Australia’s higher education sector has had a chance to draw breath after 18 months of policy churn. The timely launch of the Universities Australia policy document, ‘Keep it Clever’ has highlighted the importance getting higher education policy right. So what now?
Australia faces significant global economic headwinds. We remain reliant on mineral wealth and mineral exports, and are exposed to a slowing in China’s economy. Australia’s future prosperity will be determined by our ability to compete globally in innovation, technology, science and related disciplines and in the ability of our graduates to work as smart entrepreneurial leaders in a world being transformed by automation and digital disruption. But there are significant challenges that need to be addressed if Australia is to become the highly skilled, agile friend of disruption that our PM envisions.
We know that while Australia performs well in the global ‘academy’ in terms of the quality of its research output, it ranks low within the OECD on business and research collaboration with large firms and SMEs. This is important, as collaborative innovation with research organisations triples the likelihood of business productivity growth.
A second key factor, which has been in the ‘blind spot’ of the higher education policy debate, is the role of research-intensive universities in major regional cities and regions across Australia as drivers of Australia’s economic development. The language around regional universities is often focused almost solely on their key role in skills development, rather than recognising their role as global leaders driving world-class innovation. This ‘blind spot’ seems to be a uniquely Australian phenomenon and contrasts with other jurisdictions where it is usual to find universities which are recognized as prestigious at the end of a journey in a very small plane.
There are lessons to be learnt from the UK where it would be unlikely that the Universities of Cambridge, Warwick and Southampton, for example, would be labelled as ‘regional universities’ in any introductory remarks. In the UK, work on development of a national innovation ecosystem has leveraged the powerhouse of research intensive universities placed in major regional cities and regions across the country. As the National Centre for Universities and Business in the UK concluded in 2014, ‘The more intense the means and patterns of connectivity between universities, business and government, the more successful universities can become as anchors for the regions in which they are set and as smart innovation partners for companies.’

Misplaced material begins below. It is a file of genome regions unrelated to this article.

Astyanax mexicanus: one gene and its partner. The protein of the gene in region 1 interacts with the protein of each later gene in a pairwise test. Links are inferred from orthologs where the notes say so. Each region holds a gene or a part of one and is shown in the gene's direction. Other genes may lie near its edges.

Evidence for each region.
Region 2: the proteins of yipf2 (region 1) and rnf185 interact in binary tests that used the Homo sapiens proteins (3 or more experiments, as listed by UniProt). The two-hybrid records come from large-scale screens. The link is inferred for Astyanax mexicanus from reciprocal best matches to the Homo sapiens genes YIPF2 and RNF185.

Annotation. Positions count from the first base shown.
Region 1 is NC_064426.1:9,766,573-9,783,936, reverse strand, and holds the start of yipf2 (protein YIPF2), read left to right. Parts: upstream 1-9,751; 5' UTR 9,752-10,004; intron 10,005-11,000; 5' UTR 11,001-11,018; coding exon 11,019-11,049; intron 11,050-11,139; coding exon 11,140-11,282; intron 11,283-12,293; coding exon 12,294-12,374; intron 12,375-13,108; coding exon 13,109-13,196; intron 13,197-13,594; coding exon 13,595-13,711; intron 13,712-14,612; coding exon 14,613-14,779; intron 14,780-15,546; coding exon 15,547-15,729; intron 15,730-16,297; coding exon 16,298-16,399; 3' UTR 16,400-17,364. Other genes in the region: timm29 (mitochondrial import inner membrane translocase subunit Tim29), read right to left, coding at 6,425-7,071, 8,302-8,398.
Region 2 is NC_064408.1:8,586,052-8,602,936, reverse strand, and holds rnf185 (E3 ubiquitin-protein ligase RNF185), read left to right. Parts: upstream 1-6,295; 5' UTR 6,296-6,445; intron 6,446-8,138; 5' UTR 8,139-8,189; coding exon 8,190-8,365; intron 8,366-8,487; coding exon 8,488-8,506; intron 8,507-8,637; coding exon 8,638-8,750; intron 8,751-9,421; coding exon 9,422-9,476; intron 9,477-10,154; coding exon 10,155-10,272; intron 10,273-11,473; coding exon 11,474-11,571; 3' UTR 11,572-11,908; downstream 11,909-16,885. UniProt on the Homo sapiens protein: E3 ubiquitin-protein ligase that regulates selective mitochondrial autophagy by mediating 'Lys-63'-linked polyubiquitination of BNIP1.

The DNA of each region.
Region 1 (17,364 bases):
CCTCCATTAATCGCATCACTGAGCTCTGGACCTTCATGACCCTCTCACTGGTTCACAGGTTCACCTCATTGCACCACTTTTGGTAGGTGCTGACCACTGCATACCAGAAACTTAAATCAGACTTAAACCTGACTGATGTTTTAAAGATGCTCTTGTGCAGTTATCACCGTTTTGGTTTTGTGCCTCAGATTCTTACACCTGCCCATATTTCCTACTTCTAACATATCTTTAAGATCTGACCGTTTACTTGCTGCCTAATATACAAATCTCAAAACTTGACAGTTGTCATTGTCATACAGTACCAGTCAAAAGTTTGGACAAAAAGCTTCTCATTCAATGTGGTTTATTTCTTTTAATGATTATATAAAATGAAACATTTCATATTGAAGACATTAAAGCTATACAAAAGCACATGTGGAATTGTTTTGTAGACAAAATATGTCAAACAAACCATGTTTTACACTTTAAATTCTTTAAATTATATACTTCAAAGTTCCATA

Part of any region’s economic competitive advantage – its ‘magnet’ effect – is a skilled population. Recently, KPMG in the UK published a report examining the characteristics and drivers of what it described as ‘Magnet Cities’, urban and regional communities that had made the journey from decline to renewal. They concluded that major companies looking to innovate, expand or diversify will seek a region where there is a readily available talent pool of great graduates with industry-specific and transferable skills, in a knowledge-rich environment.
Talent is an asset that has supported regions worldwide to diversify their economies and build opportunity. The city of Pittsburgh, a landmark example of regeneration and renewal, has transitioned from an economy based on heavy industry to one of the most knowledge and innovation-rich cities in the US and ‘America’s most livable city’, since its major universities began attracting investment and partnership from global businesses. Apple, Disney, Intel and Google all established a presence in Pittsburgh, creating jobs and opportunities by leveraging the flow of skills, ideas and innovation that characterizes the city’s relationship with its universities.